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A week after K9 and Company was transmitted, Doctor Who itself was back on air for the start of the fifth Doctor's era - in an unfamiliar weekday evening slot, broadcast at the rate of two episodes per week. This was the first time (bar repeats) that the series had ever been moved from its traditional Saturday evening slot, and the change was accepted only reluctantly by the production team.
Christopher H Bidmead had left the team after the expiry of his year's contract and a young writer named Antony Root, who had previously worked at the BBC's TV Drama Script Unit, was given a short attachment to Doctor Who as a replacement script editor. Root started work on the series in January 1981 and ultimately received a credit on three stories (and also a co-credit on K9 and Company), although he commissioned none of them; his involvement was essentially confined to suggesting and performing rewrites and ensuring that scripts were ready in time for recording. Root later went on to a distinguished career as a TV and film producer.
The new permanent script editor was Eric Saward, who was offered the post on the strength of his season nineteen story The Visitation. He joined the team in mid-April 1981, working alongside Root on K9 and Company and on a number of other stories before assuming full responsibility around mid-way through the season's production.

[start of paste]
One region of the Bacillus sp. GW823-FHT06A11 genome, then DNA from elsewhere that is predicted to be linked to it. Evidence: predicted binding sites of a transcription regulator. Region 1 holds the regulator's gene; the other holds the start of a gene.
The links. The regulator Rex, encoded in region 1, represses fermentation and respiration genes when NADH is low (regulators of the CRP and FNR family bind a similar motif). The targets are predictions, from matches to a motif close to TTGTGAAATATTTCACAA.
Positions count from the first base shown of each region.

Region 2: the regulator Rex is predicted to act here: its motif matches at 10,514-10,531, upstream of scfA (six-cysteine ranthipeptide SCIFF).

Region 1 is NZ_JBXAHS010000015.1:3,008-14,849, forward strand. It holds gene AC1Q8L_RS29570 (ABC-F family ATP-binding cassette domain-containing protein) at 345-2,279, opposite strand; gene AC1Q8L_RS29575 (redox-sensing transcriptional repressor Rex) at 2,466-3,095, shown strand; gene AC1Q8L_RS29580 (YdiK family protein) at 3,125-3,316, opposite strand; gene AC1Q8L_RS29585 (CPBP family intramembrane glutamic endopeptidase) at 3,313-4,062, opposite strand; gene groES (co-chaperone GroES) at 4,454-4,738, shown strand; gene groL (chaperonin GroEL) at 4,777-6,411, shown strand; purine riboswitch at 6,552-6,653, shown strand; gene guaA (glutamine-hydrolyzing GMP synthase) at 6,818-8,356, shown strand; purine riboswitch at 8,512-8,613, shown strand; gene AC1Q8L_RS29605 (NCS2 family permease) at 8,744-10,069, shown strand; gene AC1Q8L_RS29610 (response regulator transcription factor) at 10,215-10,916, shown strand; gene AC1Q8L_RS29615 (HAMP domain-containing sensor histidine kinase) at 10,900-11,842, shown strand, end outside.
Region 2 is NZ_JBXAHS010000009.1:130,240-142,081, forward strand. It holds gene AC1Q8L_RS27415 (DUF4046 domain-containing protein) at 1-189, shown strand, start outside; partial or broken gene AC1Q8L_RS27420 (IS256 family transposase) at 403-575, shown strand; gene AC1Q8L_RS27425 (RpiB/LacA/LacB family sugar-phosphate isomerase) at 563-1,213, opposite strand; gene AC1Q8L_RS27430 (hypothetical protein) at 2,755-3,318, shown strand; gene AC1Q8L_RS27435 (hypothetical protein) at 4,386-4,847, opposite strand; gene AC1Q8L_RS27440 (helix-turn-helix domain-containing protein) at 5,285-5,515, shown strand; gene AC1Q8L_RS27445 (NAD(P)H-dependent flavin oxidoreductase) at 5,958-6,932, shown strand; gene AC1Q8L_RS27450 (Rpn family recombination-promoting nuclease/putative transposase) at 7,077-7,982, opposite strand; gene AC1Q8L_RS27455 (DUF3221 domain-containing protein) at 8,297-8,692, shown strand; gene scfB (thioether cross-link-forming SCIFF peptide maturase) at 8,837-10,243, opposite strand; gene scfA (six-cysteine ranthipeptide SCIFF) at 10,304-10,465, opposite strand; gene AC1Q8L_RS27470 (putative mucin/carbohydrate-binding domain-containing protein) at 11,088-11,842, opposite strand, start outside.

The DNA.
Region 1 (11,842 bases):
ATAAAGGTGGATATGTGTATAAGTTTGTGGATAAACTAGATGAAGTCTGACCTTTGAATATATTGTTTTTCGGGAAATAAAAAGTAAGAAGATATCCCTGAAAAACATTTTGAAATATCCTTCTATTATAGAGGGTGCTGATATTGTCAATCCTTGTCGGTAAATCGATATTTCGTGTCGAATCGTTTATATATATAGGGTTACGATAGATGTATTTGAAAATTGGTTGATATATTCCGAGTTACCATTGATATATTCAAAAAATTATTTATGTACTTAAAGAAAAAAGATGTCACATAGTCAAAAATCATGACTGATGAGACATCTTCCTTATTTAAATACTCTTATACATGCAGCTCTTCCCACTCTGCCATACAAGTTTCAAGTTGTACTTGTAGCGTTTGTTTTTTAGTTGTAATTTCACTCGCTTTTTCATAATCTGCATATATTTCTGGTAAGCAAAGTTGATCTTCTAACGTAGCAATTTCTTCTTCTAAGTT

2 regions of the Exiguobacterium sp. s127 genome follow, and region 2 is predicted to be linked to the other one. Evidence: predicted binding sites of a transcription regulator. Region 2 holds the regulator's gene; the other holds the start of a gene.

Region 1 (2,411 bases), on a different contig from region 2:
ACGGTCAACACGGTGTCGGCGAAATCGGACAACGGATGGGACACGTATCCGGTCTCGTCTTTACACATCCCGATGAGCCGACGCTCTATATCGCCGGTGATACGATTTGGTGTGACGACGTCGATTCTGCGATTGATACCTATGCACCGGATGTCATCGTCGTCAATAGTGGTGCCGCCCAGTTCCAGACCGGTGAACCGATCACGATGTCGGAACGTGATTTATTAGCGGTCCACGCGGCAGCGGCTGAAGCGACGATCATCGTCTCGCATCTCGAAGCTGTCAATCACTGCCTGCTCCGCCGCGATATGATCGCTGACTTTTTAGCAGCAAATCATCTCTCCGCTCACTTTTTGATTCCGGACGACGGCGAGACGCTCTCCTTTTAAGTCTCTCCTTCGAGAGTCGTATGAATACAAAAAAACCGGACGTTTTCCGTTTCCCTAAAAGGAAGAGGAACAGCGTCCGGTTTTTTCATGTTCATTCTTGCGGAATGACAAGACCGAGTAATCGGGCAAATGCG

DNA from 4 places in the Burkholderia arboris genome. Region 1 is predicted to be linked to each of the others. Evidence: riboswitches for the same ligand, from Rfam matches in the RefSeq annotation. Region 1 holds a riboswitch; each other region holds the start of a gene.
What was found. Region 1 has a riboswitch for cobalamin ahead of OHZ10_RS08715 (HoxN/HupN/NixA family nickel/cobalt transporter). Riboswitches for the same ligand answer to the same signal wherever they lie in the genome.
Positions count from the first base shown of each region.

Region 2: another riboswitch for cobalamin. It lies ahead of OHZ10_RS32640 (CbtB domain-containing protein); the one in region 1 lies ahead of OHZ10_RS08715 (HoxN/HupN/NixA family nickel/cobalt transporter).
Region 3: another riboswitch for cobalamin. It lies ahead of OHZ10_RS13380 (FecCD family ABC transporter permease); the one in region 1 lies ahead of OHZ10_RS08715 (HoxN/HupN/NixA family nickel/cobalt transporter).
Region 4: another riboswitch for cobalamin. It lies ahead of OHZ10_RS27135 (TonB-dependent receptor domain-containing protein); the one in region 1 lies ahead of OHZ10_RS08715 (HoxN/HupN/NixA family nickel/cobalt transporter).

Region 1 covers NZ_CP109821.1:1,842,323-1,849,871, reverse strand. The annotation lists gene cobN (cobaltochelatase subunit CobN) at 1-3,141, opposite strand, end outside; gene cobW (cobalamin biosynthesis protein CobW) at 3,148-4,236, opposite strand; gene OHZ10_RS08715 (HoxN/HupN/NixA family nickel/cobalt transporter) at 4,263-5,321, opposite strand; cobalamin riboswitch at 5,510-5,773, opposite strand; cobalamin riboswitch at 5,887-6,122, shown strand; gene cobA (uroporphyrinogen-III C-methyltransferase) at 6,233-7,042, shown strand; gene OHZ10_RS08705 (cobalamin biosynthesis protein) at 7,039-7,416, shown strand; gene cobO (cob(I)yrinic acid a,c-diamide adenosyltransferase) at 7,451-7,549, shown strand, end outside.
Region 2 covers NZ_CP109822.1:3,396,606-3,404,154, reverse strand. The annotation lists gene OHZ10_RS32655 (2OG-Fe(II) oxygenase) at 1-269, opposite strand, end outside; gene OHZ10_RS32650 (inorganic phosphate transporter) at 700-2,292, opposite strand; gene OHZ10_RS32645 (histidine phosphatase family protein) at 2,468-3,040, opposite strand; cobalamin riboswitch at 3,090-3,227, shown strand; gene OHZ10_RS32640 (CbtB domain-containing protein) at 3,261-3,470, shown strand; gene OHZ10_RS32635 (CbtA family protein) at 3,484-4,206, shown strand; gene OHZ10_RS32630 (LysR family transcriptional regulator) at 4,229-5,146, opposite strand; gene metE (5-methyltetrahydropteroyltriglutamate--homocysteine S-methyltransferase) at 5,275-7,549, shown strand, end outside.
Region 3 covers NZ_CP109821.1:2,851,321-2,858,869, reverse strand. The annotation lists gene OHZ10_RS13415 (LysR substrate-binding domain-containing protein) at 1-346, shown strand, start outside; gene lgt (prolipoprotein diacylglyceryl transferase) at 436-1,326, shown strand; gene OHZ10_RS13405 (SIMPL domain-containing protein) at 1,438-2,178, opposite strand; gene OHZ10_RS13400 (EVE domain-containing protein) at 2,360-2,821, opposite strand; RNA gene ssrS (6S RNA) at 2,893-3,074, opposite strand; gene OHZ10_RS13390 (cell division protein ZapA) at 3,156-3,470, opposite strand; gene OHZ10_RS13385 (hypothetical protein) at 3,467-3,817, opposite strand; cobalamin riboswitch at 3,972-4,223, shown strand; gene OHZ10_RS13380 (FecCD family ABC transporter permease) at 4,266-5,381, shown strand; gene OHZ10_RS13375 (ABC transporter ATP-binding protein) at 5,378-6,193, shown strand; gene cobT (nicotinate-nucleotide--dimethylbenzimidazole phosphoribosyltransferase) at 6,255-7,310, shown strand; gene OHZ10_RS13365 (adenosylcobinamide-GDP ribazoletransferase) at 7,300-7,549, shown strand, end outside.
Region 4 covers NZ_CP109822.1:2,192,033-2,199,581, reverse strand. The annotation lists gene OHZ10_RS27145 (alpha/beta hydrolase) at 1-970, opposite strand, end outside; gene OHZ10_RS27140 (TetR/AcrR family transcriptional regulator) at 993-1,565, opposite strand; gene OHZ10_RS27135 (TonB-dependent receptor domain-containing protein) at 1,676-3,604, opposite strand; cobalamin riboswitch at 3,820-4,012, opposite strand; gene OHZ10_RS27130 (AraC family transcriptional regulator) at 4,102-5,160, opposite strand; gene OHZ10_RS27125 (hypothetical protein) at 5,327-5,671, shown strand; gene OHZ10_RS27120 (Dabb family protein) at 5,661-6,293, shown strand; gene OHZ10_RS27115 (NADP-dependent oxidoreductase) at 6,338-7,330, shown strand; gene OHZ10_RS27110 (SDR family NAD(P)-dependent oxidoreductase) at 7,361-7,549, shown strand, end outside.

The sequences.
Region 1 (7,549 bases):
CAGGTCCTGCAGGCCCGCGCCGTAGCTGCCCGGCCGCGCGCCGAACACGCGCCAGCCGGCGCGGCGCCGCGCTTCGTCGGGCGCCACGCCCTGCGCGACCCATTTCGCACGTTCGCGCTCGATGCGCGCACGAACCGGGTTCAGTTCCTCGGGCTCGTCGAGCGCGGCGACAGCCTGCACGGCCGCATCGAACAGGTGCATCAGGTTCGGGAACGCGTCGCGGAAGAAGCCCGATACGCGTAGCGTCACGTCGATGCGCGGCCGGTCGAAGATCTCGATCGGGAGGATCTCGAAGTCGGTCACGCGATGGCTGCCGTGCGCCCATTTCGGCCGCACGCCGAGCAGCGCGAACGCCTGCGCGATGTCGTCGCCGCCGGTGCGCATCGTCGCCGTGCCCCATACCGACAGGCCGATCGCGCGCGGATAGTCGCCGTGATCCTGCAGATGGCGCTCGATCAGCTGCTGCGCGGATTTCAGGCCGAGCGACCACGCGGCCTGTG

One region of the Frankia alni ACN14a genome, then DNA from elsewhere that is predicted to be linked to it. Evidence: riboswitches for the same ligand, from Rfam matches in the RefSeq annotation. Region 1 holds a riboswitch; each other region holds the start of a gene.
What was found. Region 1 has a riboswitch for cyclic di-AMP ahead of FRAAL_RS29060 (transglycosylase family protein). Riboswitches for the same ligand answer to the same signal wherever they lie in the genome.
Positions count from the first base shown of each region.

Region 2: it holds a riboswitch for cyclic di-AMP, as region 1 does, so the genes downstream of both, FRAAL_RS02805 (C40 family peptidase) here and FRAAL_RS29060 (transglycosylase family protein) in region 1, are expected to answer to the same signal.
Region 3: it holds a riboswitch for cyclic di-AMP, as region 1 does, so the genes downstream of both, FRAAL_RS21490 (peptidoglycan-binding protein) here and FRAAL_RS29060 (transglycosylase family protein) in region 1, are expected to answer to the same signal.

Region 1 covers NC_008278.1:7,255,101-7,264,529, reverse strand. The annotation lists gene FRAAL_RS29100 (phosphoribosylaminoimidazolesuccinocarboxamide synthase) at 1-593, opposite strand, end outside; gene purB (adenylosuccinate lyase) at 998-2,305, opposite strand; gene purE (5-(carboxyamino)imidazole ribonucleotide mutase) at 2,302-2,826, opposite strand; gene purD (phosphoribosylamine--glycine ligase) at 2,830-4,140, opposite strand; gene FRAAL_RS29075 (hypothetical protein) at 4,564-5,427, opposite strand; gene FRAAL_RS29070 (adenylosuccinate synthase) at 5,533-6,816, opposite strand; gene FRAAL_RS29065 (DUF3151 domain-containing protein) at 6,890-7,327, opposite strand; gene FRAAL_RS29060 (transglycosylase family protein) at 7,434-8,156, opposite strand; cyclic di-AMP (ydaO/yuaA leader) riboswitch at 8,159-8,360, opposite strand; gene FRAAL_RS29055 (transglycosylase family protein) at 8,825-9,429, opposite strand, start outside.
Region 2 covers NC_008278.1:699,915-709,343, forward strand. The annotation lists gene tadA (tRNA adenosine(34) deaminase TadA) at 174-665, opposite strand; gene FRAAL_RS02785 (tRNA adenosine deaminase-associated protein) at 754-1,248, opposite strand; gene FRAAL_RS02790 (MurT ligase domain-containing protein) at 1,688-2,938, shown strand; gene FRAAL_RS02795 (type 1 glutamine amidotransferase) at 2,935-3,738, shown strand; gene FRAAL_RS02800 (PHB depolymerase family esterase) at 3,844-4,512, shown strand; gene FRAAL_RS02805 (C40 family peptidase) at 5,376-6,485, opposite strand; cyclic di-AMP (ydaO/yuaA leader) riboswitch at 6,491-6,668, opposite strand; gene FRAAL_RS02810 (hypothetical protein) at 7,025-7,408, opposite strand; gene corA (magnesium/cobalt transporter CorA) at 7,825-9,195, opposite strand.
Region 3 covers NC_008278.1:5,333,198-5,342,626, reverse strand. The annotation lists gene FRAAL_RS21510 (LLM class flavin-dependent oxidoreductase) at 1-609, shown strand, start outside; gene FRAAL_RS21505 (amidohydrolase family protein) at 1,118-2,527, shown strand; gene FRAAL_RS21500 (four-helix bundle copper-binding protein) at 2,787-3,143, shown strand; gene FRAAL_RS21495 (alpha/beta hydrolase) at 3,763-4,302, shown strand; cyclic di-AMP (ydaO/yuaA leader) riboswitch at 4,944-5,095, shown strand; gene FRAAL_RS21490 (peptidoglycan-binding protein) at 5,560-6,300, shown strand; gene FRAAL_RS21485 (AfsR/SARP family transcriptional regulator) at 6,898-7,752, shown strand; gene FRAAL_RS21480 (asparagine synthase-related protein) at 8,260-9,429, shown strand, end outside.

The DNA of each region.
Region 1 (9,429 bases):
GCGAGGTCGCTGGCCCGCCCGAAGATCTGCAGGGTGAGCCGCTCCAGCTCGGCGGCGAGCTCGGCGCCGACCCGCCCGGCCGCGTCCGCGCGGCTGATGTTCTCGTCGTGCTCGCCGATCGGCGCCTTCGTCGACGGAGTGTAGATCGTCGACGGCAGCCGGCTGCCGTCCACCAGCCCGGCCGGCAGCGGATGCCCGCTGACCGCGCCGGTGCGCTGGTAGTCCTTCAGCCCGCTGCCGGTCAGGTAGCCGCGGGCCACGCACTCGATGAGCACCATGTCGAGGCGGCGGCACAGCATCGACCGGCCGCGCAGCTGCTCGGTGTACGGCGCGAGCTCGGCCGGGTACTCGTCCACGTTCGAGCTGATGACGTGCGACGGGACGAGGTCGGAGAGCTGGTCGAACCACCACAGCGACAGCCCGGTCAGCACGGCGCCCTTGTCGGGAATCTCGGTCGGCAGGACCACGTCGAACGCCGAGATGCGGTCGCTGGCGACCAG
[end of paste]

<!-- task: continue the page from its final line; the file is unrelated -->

The other important behind-the-scenes change for this season was the discontinuation of Barry Letts' role as the series' executive producer. This was decided upon in August 1981 as it was felt that John Nathan-Turner was by this point sufficiently well established as producer to render such supervision unnecessary.
The apparent abandonment of Tegan at Heathrow was never intended to mark her last appearance in Doctor Who; the aim was simply to create a cliffhanger ending and thus help to maintain viewers' interest over the (now much longer than in the past) break between seasons - an idea also prompted in part by the use of a similar device in Blake's 7. Tegan would therefore return in the first story of the following year's run, which would again be overseen by producer John Nathan-Turner and script editor Eric Saward.